Mary’s Place has been in the news quite a bit over the last few weeks. In case you have missed all of the Facebook updates, you can check out the following links in order to catch up. Long story short – for over a decade, Mary’s Place was housed in the basement of First United Methodist Church in downtown Seattle. It was a great location, and the organization had a great relationship with the pastor. Fast forward to 2006/7, FUMC got a new pastor, who, while claiming to be a homeless advocate, decided to take the church in a different direction. The church sold their prime downtown property to a developer (for a high rise office building to go in its place), and bought property in the posh Queen Anne district. While the church was under construction, Mary’s Place found a temporary location, having been told that when the new FUMC was completed, Mary’s Place would have a place in their new building. The temporary location is now being placed on the market for developing as well. Fast forward to March 2009, when FUMC told Mary’s Place that if they wanted to return to FUMC they would have to give up their 501(c) and become a part of the church’s ministry. This was something that Mary’s Place absolutely could not do. They have spent the last 18 years building up trust in their donors and supporters, they have established themselves as a ministry that is open to women of all or no faith, and pride themselves on the numerous denominations and churches that support Mary’s Place. There were some dirty church politics that occurred as a result of FUMC’s decision and that severely effected the ministry of Mary’s Place, yet we have tried to move past this and focus on what is important. (Even though in my head I keep singing, “I’m not ready to make nice. I’m not ready to back down. I’m still mad as hell and I don’t have time to go round and round. ‘Cause I’m mad as hell and can’t bring myself to do what it is you think I should.” Guess that is why I don’t make the decisions around here – anger isn’t going to get us anywhere we need to be.) The fact remains that, regardless of how we ended up in this dire situation, by as early as February, Mary’s Place could become homeless. Without that promise of a place to move into, we have been suddenly forced into a desperate search for permanent housing and funding for the move. Both things that, if we had known 2 years ago when we were preparing to move into this temporary location, we could have been building up towards. But searching for affordable housing and money for a move and possible renovations in this economy is well, harsh.
Okay, so maybe long story long. I’m getting to my point, I really am.
The decision was made to reach out to the media, to tell them of our story in hopes that someone out there could help us in our search for a home, or help with funding, or just help in whatever way they could. But the problem with reaching out to the media is, its not a story unless there’s drama involved. And the drama of hundreds of women and children losing the only day home they know and trust just isn’t drama enough. So while it was never the intention to bash FUMC, the media needed that spin. And there is something to be said for letting people know exactly why we are in the situation we are in. We have been mostly pleased with most of the coverage so far – it has focused more on our need than the FUMC drama, and we have gotten mostly positive feedback. But the place where we have not gotten positive, or even really relevant, feedback, is the comment sections. In today’s media market, where every one has an opinion and a username, comment sections are the place to be. As I read through the comment sections on each media piece, I was amazed at how quickly things can spin out of control. While the article focused on the need for a home, the comment sections became a religion/Jesus bashing session.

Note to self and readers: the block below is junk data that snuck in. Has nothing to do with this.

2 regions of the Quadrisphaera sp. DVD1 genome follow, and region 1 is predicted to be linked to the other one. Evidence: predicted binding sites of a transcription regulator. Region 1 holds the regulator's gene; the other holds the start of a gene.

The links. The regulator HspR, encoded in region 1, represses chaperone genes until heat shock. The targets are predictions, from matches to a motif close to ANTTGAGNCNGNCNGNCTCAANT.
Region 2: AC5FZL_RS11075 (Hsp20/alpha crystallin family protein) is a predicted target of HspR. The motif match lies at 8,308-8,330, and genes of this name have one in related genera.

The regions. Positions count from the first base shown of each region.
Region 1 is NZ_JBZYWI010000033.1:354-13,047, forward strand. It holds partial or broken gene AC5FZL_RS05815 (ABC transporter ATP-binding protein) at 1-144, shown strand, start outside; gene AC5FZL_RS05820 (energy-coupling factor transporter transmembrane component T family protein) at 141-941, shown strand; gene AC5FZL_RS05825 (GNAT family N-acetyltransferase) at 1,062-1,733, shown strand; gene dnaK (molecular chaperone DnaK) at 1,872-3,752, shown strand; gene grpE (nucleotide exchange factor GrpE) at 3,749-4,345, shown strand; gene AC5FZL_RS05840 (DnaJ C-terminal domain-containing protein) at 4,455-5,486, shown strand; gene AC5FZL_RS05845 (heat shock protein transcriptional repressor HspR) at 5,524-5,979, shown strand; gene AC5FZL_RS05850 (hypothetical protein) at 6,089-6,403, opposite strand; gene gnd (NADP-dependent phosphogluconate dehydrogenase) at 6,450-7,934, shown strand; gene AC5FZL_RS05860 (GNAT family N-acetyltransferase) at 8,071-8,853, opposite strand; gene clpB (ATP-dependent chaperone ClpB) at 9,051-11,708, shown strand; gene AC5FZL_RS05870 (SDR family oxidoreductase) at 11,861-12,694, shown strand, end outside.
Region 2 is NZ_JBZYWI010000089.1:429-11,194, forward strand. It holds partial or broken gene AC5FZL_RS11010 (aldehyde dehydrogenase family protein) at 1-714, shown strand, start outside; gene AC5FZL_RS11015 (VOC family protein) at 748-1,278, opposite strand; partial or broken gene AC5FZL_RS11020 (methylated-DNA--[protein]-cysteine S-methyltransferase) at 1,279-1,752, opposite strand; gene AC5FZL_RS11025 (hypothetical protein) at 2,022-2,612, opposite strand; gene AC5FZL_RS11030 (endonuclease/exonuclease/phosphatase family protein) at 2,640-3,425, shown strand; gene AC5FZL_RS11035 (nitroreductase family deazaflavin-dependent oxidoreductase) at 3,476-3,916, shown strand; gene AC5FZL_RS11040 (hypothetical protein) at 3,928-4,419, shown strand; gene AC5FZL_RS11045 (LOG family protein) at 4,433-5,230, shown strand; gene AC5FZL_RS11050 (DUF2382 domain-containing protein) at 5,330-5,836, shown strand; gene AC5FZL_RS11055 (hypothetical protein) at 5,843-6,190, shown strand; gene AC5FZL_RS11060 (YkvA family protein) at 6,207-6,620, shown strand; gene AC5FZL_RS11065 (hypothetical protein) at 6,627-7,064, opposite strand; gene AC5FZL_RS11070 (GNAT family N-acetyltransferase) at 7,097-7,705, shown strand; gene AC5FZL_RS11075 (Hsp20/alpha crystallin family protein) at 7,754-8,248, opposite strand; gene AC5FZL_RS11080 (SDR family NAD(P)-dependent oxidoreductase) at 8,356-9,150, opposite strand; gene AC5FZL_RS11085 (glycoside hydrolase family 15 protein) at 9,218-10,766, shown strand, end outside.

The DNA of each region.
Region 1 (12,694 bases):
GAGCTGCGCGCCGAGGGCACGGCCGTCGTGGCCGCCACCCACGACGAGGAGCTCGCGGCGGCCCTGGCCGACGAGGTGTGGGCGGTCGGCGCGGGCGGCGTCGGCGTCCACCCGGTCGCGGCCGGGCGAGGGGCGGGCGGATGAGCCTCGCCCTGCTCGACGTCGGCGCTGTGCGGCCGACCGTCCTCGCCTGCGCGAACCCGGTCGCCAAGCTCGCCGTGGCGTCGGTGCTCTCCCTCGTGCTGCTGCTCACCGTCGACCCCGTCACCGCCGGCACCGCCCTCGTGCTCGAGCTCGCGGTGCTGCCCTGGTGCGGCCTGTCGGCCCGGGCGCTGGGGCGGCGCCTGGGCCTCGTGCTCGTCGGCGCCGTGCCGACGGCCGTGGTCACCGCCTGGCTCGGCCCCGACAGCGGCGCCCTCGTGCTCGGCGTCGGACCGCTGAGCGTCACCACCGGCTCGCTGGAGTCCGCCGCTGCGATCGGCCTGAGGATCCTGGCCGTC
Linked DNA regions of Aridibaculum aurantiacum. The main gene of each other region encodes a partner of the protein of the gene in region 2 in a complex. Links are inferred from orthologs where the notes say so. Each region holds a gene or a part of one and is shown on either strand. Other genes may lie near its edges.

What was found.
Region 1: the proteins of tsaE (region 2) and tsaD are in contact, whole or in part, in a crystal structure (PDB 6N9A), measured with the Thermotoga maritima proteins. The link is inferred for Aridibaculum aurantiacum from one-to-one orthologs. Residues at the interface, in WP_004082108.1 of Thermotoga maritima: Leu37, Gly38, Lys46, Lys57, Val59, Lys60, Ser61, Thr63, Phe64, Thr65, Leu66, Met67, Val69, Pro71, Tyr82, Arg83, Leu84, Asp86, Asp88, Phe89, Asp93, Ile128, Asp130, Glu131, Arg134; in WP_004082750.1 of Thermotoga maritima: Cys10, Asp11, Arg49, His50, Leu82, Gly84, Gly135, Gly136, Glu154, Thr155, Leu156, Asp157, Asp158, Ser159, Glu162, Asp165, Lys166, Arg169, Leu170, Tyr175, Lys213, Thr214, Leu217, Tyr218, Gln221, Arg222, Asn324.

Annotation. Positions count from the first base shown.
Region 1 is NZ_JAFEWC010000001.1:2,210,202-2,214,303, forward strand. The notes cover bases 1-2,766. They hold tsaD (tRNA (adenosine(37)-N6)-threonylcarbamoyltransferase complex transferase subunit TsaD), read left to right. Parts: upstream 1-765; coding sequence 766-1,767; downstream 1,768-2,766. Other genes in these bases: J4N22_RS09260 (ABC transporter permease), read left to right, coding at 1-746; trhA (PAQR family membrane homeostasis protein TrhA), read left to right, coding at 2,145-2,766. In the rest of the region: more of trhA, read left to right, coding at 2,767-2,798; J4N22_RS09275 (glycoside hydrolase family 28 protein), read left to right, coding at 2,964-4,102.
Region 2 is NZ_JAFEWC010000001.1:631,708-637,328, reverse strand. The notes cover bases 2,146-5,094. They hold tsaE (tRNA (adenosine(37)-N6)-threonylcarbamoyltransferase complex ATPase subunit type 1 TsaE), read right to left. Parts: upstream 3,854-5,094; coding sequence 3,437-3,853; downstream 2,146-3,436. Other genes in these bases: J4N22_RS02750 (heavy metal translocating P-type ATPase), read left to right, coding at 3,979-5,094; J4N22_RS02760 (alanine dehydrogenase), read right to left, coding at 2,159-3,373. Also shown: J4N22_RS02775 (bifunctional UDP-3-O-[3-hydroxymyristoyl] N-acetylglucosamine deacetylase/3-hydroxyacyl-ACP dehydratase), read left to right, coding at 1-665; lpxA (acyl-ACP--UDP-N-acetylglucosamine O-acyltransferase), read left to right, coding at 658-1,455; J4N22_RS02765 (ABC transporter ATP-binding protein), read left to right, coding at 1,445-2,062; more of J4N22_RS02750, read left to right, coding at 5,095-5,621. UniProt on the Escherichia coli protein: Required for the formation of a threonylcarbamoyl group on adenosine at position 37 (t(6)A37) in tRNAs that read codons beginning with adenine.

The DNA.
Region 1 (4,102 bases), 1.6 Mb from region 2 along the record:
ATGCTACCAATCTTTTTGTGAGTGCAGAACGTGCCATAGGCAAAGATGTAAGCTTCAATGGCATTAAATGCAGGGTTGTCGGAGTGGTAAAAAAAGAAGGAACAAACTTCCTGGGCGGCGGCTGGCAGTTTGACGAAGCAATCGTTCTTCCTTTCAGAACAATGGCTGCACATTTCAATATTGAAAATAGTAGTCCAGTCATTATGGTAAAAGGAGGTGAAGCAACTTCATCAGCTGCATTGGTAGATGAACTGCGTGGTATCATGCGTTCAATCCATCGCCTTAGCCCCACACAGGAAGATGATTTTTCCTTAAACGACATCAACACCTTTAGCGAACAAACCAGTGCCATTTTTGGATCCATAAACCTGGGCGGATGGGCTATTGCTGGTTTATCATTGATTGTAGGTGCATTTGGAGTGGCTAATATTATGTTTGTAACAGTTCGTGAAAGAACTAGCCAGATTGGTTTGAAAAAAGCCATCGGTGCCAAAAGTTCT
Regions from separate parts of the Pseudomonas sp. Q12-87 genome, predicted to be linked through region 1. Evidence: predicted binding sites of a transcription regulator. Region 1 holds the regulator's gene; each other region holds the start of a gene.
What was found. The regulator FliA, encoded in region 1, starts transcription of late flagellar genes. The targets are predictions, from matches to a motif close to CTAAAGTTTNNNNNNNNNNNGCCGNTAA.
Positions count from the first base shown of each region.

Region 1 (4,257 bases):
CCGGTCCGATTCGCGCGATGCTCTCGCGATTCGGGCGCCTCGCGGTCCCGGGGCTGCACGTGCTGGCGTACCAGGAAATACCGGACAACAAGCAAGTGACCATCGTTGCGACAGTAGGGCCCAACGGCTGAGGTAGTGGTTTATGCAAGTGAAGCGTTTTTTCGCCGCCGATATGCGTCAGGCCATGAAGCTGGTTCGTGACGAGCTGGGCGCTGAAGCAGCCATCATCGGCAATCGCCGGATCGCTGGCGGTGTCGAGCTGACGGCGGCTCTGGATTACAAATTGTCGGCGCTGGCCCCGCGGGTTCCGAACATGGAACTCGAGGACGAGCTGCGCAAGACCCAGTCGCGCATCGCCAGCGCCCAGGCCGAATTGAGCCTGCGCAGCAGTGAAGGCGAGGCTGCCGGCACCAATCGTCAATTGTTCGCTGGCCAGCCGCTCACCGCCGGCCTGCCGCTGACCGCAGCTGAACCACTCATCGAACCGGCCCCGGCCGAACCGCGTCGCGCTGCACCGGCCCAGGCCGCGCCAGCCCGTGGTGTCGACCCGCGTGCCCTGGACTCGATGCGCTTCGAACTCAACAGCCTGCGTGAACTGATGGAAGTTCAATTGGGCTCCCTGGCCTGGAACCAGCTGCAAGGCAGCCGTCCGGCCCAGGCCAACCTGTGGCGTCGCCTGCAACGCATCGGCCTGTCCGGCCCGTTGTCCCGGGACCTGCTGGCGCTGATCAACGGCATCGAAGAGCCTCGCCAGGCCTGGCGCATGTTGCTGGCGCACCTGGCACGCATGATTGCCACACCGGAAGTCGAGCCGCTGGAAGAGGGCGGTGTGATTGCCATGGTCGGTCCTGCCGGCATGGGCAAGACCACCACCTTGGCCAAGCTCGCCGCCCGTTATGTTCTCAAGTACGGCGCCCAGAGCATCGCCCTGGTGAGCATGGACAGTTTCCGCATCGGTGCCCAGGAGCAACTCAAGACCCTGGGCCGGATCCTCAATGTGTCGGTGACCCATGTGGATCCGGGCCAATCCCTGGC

And then I read this:
“Why are these women homeless? Why don’t women stay in families, build multi-generational extended households and care for each other from cradle to grave?
Oh, I forgot…they are strong, independent and capable! They don’t want to share a home, car, t.v., kitchen or a man’s income. You’ve come a long baby!”
And not only did I want to scream at the computer screen (which I did), and throw things (which I didn’t), but I wanted to weep. The fact that someone could seriously think that the cause of homeless in women and children is due to the fact that they are not dependent on their husbands anymore is nothing short of absurd. It is just beyond my comprehension that the mindset of keeping a woman “barefoot and pregnant” still exists. Not only that it still exists, but that the deviation from the idea is the “cause” of homelessness in women. I wanted to scream, “But what about the woman who was being abused for years by her husband. The woman who fled in order to protect the lives of her children? What about the woman who never had a husband to depend on? The woman who was abandoned as soon as the pregnancy test showed positive. What about the woman who was dumped by her family because of her mental illness, or the woman who knew nothing of drugs until her boyfriend introduced her? What of these women?”
It makes me think of the passage in the Bible, where Jesus enters the Temple and sees the merchants dishonoring a holy space with greed. When Jesus over turns the tables, we sense his anger, not at their greed, but at their defilement of something sacred. And it it makes me think. While the anger in me boils over the ignorant and sexist comments such as those in the comment sections, the root of my anger is really over the lack of compassion. The defilement of something as sacred as the provision of basic needs of all human beings. When compassion is lost, what hope do we have left?